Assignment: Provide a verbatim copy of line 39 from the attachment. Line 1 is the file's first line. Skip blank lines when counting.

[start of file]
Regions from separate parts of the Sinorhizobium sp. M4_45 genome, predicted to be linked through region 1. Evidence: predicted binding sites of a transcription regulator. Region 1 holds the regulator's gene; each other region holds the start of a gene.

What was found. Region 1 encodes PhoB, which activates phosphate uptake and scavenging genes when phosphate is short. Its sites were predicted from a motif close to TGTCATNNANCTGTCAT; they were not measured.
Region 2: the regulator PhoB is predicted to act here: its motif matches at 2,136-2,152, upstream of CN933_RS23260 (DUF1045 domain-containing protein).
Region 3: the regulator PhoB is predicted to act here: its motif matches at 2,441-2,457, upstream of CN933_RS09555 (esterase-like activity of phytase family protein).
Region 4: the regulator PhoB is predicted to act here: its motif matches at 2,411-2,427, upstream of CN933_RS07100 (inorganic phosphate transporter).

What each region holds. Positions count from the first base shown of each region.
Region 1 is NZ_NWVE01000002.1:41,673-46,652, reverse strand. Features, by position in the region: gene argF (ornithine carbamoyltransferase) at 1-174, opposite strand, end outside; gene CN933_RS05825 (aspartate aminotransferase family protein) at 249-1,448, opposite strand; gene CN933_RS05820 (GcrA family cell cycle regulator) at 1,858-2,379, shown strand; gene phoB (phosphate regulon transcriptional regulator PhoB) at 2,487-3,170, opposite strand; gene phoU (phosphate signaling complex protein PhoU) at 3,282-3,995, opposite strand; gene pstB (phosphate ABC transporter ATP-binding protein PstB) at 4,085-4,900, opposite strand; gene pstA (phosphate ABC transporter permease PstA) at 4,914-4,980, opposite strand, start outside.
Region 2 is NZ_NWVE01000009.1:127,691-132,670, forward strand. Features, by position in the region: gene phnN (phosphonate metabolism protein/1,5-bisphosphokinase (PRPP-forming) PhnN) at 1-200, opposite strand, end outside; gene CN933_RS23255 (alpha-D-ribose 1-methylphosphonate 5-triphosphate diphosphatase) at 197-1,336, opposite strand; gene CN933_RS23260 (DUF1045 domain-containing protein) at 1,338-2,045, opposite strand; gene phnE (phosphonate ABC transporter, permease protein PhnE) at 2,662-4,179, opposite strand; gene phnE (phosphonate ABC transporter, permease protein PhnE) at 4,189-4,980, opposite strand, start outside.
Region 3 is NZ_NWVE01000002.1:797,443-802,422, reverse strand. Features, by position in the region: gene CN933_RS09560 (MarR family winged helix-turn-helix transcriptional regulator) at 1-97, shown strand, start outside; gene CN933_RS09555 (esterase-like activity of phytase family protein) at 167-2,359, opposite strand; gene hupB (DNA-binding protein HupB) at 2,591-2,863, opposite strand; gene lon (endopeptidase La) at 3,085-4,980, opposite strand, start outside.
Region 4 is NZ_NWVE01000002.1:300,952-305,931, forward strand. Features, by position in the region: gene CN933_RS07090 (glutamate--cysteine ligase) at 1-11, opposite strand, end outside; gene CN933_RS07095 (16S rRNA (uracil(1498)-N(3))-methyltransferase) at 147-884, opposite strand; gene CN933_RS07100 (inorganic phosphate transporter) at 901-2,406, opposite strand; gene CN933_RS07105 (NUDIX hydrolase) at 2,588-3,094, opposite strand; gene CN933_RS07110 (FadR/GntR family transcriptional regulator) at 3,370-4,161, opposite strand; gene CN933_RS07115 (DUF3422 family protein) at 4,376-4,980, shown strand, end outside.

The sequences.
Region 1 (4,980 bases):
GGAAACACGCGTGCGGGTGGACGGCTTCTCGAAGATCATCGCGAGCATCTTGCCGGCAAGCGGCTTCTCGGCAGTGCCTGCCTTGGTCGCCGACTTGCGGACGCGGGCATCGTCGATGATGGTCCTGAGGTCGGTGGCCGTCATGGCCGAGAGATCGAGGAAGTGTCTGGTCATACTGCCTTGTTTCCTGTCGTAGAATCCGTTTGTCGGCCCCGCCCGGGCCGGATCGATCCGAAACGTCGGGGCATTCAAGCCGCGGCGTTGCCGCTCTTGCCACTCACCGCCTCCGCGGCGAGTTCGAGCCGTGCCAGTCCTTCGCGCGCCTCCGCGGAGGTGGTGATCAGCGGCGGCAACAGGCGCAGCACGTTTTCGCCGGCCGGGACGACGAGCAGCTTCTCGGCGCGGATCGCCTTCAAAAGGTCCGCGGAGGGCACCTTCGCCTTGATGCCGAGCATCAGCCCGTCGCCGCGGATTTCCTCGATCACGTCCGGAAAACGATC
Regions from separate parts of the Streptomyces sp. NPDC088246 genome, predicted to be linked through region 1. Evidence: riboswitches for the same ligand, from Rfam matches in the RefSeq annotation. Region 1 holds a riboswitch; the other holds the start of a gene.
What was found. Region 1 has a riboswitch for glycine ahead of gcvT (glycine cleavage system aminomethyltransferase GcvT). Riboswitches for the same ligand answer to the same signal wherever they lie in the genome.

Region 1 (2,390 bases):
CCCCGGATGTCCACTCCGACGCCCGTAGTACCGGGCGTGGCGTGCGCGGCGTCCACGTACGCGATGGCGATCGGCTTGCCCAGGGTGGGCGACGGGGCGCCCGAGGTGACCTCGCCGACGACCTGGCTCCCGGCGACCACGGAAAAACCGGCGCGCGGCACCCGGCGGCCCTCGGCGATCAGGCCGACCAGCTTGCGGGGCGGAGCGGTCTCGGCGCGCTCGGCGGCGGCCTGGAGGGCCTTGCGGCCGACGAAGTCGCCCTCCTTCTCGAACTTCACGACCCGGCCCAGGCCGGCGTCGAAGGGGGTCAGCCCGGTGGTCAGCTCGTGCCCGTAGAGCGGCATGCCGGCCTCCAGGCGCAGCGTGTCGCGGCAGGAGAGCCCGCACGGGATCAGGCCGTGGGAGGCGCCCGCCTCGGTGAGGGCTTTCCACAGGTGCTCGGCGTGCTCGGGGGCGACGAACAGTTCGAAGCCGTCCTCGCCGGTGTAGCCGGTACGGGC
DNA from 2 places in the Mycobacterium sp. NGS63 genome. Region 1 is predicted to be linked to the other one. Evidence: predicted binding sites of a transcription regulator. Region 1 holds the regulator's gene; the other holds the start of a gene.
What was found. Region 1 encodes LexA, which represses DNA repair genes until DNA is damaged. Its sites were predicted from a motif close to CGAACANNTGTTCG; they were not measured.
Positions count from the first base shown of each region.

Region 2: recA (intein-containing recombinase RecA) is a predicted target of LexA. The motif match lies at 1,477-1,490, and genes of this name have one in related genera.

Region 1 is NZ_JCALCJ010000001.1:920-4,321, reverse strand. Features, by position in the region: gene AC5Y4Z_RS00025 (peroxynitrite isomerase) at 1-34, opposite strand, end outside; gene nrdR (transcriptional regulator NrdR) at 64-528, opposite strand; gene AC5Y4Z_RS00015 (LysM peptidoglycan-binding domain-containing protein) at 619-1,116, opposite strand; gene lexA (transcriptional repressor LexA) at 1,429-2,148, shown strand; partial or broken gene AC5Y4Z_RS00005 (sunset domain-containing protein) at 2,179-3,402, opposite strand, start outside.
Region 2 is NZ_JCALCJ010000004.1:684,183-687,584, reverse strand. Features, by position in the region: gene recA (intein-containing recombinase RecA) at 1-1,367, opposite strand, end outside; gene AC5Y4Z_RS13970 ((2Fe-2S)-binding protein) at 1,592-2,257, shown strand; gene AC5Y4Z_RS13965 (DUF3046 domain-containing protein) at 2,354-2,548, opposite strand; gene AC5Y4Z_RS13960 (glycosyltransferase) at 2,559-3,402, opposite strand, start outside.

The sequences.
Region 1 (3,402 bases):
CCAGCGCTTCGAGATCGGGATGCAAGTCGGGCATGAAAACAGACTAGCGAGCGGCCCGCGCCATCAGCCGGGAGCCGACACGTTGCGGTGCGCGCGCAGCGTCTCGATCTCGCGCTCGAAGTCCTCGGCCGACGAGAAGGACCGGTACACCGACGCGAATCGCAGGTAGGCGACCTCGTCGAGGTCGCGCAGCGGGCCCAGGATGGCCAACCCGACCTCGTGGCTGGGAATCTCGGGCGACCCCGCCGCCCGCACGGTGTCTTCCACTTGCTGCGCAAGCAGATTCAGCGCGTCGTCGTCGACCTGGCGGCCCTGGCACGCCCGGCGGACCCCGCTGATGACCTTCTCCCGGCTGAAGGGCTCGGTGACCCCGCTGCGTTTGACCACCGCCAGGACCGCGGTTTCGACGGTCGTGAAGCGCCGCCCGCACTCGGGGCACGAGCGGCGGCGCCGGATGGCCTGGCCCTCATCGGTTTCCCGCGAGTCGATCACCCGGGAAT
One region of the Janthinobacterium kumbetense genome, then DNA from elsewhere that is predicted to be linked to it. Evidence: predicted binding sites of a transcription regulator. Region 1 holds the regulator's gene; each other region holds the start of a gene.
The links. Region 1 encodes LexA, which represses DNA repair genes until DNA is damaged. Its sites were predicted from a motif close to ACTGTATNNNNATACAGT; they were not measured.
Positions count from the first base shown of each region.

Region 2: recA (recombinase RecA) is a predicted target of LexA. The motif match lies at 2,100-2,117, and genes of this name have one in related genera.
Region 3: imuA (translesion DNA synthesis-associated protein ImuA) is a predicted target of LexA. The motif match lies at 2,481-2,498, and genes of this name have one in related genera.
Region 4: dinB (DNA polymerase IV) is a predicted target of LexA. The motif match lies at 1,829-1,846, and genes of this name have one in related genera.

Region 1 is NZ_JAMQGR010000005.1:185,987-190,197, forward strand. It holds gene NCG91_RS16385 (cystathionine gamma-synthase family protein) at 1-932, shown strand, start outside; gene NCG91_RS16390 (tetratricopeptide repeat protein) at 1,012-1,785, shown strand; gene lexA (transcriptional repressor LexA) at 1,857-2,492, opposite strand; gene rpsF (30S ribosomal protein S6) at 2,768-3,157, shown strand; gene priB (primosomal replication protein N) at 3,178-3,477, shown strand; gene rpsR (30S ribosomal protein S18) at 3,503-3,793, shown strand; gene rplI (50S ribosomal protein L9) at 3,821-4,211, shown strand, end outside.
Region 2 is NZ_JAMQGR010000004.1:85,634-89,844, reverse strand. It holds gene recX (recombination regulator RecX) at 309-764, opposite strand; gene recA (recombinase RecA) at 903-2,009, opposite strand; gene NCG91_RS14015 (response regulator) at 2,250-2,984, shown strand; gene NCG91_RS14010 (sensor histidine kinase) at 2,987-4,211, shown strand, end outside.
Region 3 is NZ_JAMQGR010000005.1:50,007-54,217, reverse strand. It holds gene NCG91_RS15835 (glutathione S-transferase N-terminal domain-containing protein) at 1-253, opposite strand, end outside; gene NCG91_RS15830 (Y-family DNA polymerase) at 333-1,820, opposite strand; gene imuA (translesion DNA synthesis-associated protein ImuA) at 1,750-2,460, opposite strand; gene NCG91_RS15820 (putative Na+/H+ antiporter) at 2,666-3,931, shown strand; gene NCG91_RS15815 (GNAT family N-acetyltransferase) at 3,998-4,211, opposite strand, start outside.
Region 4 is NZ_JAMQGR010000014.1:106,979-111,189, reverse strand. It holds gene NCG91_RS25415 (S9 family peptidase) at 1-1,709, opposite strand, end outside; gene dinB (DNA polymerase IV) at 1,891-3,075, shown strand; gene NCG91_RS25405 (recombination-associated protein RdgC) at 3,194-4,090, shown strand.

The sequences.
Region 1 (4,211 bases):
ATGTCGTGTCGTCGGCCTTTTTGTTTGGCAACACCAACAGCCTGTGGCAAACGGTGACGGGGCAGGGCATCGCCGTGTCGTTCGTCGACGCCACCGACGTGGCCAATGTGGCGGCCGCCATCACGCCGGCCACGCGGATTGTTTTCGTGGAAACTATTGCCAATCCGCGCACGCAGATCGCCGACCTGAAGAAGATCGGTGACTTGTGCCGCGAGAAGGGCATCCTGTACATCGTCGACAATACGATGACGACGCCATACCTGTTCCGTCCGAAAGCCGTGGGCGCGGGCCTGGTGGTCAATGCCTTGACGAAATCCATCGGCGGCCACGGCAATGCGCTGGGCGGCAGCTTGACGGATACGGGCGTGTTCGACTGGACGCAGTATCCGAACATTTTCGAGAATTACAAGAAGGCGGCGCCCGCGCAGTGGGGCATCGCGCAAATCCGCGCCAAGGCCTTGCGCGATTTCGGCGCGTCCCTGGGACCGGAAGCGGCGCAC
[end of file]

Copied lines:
ATGTCGTGTCGTCGGCCTTTTTGTTTGGCAACACCAACAGCCTGTGGCAAACGGTGACGGGGCAGGGCATCGCCGTGTCGTTCGTCGACGCCACCGACGTGGCCAATGTGGCGGCCGCCATCACGCCGGCCACGCGGATTGTTTTCGTGGAAACTATTGCCAATCCGCGCACGCAGATCGCCGACCTGAAGAAGATCGGTGACTTGTGCCGCGAGAAGGGCATCCTGTACATCGTCGACAATACGATGACGACGCCATACCTGTTCCGTCCGAAAGCCGTGGGCGCGGGCCTGGTGGTCAATGCCTTGACGAAATCCATCGGCGGCCACGGCAATGCGCTGGGCGGCAGCTTGACGGATACGGGCGTGTTCGACTGGACGCAGTATCCGAACATTTTCGAGAATTACAAGAAGGCGGCGCCCGCGCAGTGGGGCATCGCGCAAATCCGCGCCAAGGCCTTGCGCGATTTCGGCGCGTCCCTGGGACCGGAAGCGGCGCAC